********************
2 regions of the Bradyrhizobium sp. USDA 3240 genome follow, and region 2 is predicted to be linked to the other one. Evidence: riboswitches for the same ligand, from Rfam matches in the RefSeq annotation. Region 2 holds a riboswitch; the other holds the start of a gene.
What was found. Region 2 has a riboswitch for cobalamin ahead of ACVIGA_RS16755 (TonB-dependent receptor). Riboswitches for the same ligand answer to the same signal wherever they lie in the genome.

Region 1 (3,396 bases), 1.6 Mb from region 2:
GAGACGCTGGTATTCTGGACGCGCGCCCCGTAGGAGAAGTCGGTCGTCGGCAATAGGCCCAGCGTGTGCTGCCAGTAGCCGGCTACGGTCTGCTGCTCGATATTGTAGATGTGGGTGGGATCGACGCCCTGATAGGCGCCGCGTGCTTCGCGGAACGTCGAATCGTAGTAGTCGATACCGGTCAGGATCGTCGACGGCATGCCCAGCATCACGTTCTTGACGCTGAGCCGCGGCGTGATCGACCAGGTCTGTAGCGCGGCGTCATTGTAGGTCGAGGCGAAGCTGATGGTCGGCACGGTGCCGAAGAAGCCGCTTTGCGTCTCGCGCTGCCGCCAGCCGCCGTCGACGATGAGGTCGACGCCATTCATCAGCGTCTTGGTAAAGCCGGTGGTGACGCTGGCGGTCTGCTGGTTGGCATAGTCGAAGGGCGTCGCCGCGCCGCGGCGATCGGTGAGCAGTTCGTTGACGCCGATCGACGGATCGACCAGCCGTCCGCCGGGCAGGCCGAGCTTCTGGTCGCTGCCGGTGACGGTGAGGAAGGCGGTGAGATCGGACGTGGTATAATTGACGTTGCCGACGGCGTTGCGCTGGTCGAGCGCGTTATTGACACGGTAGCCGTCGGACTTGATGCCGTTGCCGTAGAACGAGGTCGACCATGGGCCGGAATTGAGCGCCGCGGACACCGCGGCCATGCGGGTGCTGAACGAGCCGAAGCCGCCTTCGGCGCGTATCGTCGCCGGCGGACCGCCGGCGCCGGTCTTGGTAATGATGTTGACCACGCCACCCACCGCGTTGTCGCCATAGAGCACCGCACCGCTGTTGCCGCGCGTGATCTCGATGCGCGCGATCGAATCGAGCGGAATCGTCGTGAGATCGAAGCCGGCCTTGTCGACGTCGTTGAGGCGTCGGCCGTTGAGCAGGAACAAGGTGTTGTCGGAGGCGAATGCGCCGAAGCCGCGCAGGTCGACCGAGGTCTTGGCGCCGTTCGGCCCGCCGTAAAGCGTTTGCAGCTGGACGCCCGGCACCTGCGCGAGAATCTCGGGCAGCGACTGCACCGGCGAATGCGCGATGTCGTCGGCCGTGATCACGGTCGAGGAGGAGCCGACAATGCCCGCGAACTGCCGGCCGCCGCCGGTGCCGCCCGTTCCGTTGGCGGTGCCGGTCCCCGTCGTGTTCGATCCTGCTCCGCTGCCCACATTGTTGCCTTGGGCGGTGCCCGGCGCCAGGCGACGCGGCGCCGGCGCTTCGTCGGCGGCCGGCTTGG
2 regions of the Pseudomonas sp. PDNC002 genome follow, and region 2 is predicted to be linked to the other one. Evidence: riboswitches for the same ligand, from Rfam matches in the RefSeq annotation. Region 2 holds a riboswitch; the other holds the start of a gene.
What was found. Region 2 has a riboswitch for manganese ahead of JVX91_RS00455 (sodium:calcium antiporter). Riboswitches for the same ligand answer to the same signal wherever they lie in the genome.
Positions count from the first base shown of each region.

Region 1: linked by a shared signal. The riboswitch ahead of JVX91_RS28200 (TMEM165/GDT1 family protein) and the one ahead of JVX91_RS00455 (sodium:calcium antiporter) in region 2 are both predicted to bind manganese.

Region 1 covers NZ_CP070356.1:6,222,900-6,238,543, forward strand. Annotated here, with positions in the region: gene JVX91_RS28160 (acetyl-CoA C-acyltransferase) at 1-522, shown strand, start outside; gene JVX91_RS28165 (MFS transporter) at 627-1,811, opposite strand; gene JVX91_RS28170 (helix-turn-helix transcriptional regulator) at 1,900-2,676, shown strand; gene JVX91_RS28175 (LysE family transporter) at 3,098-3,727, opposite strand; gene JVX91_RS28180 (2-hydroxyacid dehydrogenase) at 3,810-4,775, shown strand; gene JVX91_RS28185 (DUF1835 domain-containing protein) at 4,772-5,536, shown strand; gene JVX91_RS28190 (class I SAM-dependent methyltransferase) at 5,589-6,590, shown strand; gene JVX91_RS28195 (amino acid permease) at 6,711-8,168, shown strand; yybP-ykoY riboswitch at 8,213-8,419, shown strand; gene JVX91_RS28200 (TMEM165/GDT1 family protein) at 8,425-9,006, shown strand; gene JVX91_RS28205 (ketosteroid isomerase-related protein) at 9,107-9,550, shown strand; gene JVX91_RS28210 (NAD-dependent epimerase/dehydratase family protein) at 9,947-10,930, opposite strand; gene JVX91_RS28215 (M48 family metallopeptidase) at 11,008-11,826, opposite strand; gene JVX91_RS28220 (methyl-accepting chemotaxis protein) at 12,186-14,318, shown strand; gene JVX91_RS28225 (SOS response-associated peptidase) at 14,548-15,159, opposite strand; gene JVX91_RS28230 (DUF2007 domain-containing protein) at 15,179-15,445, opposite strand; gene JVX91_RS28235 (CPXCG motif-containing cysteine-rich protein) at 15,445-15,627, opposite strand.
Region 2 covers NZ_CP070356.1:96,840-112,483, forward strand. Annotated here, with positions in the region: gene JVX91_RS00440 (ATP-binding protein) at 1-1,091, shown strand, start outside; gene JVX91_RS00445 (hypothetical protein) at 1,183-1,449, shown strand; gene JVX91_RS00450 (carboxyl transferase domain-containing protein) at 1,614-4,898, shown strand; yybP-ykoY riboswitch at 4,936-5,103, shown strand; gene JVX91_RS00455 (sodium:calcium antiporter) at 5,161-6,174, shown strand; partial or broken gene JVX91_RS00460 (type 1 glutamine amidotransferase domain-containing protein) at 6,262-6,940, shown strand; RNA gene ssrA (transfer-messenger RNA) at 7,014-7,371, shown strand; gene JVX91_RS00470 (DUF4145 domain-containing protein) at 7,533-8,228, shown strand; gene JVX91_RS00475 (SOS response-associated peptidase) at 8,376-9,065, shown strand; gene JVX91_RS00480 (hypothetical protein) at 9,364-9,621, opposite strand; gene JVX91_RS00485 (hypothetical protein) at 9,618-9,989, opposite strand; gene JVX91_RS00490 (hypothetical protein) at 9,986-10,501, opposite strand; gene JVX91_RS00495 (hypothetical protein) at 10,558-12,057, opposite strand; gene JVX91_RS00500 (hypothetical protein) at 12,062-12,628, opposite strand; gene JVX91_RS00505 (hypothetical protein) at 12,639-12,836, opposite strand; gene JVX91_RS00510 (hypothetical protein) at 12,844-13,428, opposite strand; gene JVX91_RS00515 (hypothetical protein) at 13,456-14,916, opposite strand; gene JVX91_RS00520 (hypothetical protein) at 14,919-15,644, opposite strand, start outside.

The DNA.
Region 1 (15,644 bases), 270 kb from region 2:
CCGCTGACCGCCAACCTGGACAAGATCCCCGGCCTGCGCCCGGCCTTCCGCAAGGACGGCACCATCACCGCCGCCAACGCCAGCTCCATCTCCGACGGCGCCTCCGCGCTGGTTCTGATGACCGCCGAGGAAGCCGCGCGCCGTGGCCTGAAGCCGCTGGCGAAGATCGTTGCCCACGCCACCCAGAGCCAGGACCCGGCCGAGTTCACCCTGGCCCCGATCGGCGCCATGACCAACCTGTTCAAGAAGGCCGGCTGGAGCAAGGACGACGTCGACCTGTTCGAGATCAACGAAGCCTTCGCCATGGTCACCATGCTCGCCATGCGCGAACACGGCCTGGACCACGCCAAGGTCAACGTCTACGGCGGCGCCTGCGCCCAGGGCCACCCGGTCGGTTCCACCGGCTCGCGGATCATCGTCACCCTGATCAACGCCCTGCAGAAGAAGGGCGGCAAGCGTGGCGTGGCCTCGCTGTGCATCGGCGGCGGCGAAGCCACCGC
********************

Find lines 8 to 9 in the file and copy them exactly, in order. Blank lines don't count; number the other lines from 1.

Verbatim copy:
Region 1: linked by a shared signal. The riboswitch ahead of JVX91_RS28200 (TMEM165/GDT1 family protein) and the one ahead of JVX91_RS00455 (sodium:calcium antiporter) in region 2 are both predicted to bind manganese.

Region 1 covers NZ_CP070356.1:6,222,900-6,238,543, forward strand. Annotated here, with positions in the region: gene JVX91_RS28160 (acetyl-CoA C-acyltransferase) at 1-522, shown strand, start outside; gene JVX91_RS28165 (MFS transporter) at 627-1,811, opposite strand; gene JVX91_RS28170 (helix-turn-helix transcriptional regulator) at 1,900-2,676, shown strand; gene JVX91_RS28175 (LysE family transporter) at 3,098-3,727, opposite strand; gene JVX91_RS28180 (2-hydroxyacid dehydrogenase) at 3,810-4,775, shown strand; gene JVX91_RS28185 (DUF1835 domain-containing protein) at 4,772-5,536, shown strand; gene JVX91_RS28190 (class I SAM-dependent methyltransferase) at 5,589-6,590, shown strand; gene JVX91_RS28195 (amino acid permease) at 6,711-8,168, shown strand; yybP-ykoY riboswitch at 8,213-8,419, shown strand; gene JVX91_RS28200 (TMEM165/GDT1 family protein) at 8,425-9,006, shown strand; gene JVX91_RS28205 (ketosteroid isomerase-related protein) at 9,107-9,550, shown strand; gene JVX91_RS28210 (NAD-dependent epimerase/dehydratase family protein) at 9,947-10,930, opposite strand; gene JVX91_RS28215 (M48 family metallopeptidase) at 11,008-11,826, opposite strand; gene JVX91_RS28220 (methyl-accepting chemotaxis protein) at 12,186-14,318, shown strand; gene JVX91_RS28225 (SOS response-associated peptidase) at 14,548-15,159, opposite strand; gene JVX91_RS28230 (DUF2007 domain-containing protein) at 15,179-15,445, opposite strand; gene JVX91_RS28235 (CPXCG motif-containing cysteine-rich protein) at 15,445-15,627, opposite strand.